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Has Everton turned a tactical corner?

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Big Sam’s first match in charge brought a coherent plan, and three points with it.

Everton v Huddersfield Town - Premier League Photo by Jan Kruger/Getty Images

For most of the season, I’ve insisted that Everton needs to actively make three tactical decisions in order to find success. Those were:

  1. Play two true wingers
  2. Use Gylfi Sigurdsson as a central attacking midfielder between those wingers
  3. Utilize a true No. 6 (deep-lying, distributing midfielder) to manage transition from defense to attack.

And yet here we are, with the Toffees looking at six points from the last two matches, despite having done none of those three things.

What happened?

To take a closer look, I’m going to focus on Saturday’s Huddersfield Town match and basically ignore that Wednesday’s 4-0 victory over West Ham United ever happened. Reasons for this include:

  • David Unsworth is no longer managing Everton
  • West Ham is utterly atrocious
  • Wayne Rooney was playing about four different positions in that match, and that’s not a recipe for long-term, sustainable success.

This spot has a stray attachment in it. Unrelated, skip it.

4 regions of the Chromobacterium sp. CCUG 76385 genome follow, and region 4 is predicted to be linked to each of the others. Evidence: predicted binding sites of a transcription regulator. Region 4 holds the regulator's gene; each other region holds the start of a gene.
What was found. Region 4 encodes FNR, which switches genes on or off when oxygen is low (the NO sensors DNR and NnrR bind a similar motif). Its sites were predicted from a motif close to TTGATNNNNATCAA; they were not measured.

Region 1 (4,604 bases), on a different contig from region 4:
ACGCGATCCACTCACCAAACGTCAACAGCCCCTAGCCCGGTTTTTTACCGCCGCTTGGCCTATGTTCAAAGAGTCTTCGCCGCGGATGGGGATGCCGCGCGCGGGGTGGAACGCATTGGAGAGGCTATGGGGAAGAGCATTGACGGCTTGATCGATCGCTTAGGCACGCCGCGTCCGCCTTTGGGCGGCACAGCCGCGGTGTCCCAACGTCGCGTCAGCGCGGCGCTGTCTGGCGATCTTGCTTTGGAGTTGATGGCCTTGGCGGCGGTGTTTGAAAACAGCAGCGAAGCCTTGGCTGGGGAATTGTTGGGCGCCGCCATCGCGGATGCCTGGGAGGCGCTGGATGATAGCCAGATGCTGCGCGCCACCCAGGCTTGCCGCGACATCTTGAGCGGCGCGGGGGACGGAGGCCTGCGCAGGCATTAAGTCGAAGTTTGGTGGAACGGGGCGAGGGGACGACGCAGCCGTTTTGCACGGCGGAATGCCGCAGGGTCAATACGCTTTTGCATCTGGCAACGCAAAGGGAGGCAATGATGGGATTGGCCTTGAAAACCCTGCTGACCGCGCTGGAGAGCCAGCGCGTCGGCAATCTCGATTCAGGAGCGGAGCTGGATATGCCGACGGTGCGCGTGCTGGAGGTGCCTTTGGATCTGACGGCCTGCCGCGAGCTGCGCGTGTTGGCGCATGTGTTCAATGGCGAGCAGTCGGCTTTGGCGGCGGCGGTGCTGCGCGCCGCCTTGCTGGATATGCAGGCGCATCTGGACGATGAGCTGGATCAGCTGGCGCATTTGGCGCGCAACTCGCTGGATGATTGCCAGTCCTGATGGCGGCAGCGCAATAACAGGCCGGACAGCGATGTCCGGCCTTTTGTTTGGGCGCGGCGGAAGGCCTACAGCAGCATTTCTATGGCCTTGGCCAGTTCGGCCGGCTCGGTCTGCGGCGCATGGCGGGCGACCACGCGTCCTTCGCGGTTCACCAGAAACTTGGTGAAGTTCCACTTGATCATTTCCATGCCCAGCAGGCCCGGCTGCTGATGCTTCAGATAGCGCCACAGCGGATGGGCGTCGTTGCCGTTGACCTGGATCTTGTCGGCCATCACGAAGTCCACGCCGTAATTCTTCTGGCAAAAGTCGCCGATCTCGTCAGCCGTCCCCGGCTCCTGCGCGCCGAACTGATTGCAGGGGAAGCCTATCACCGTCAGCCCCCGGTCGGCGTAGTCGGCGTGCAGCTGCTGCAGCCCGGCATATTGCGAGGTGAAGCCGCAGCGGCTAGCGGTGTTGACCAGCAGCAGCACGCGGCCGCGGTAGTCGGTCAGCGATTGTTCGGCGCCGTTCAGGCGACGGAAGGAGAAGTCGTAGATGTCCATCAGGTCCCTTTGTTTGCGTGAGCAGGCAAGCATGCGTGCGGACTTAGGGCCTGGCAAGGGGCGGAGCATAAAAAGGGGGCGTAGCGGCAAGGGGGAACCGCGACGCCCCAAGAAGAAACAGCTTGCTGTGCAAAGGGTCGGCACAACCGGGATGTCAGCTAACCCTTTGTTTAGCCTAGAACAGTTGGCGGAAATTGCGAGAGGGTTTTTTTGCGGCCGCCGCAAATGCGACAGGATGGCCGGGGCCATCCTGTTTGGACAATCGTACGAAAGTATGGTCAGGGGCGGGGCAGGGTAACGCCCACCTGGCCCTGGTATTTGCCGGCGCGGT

Let’s take a closer look at what went right against Huddersfield then, starting with Sam Allardyce’s first Everton lineup.

“But wait!” I hear you say, “Big Sam used the same lineup as Unsworth did against West Ham!”

And, dear reader, you’d be right about that to a substantial extent. Allardyce trotted out the same 11 players in the same basic positions as Unsworth did on Wednesday — but Allardyce had a clear plan for those players, whereas Unsworth’s plan was to let Wayne Rooney run around a lot and hope for the best.

Allow me to double back to the three points I opened with — because although Sam didn’t directly meet any of the criteria, his setup absolutely address the underlying issues related to all three points. Those were:

  1. Play two true wingers
  2. Use Gylfi Sigurdsson as a central attacking midfielder between those wingers
  3. Utilize a true No. 6 (deep-lying, distributing midfielder) to manage transition from defense to attack.

Let’s take a look at numbers one and two in tandem, because in Everton’s tactical system against Huddersfield, these were inexorably linked. My rationale for wanting Everton to utilize two true wingers is relatively simple — a player with pace and ability on the ball on either wing keeps the opposing defense spread, allowing space for Sigurdsson to operate in the center of the pitch.

With Sigurdsson out wide, things obviously cannot happen that cleanly, but there was a definite plan in place to let the Icelander use his strengths to the fullest.

Everton attacked pretty exclusively down the right side, utilizing its one true winger, Aaron Lennon, and it’s best available attacking full-back, Jonjoe Kenny. Tom Davies, as the right-sided central midfielder, also looked to contribute to the attack on the right wing.

52% of Everton’s possession in the Huddersfield defensive third came in the right channel, with the remainder of the possession split evenly between the left and central channels — so make no mistake, this was a very intentional development.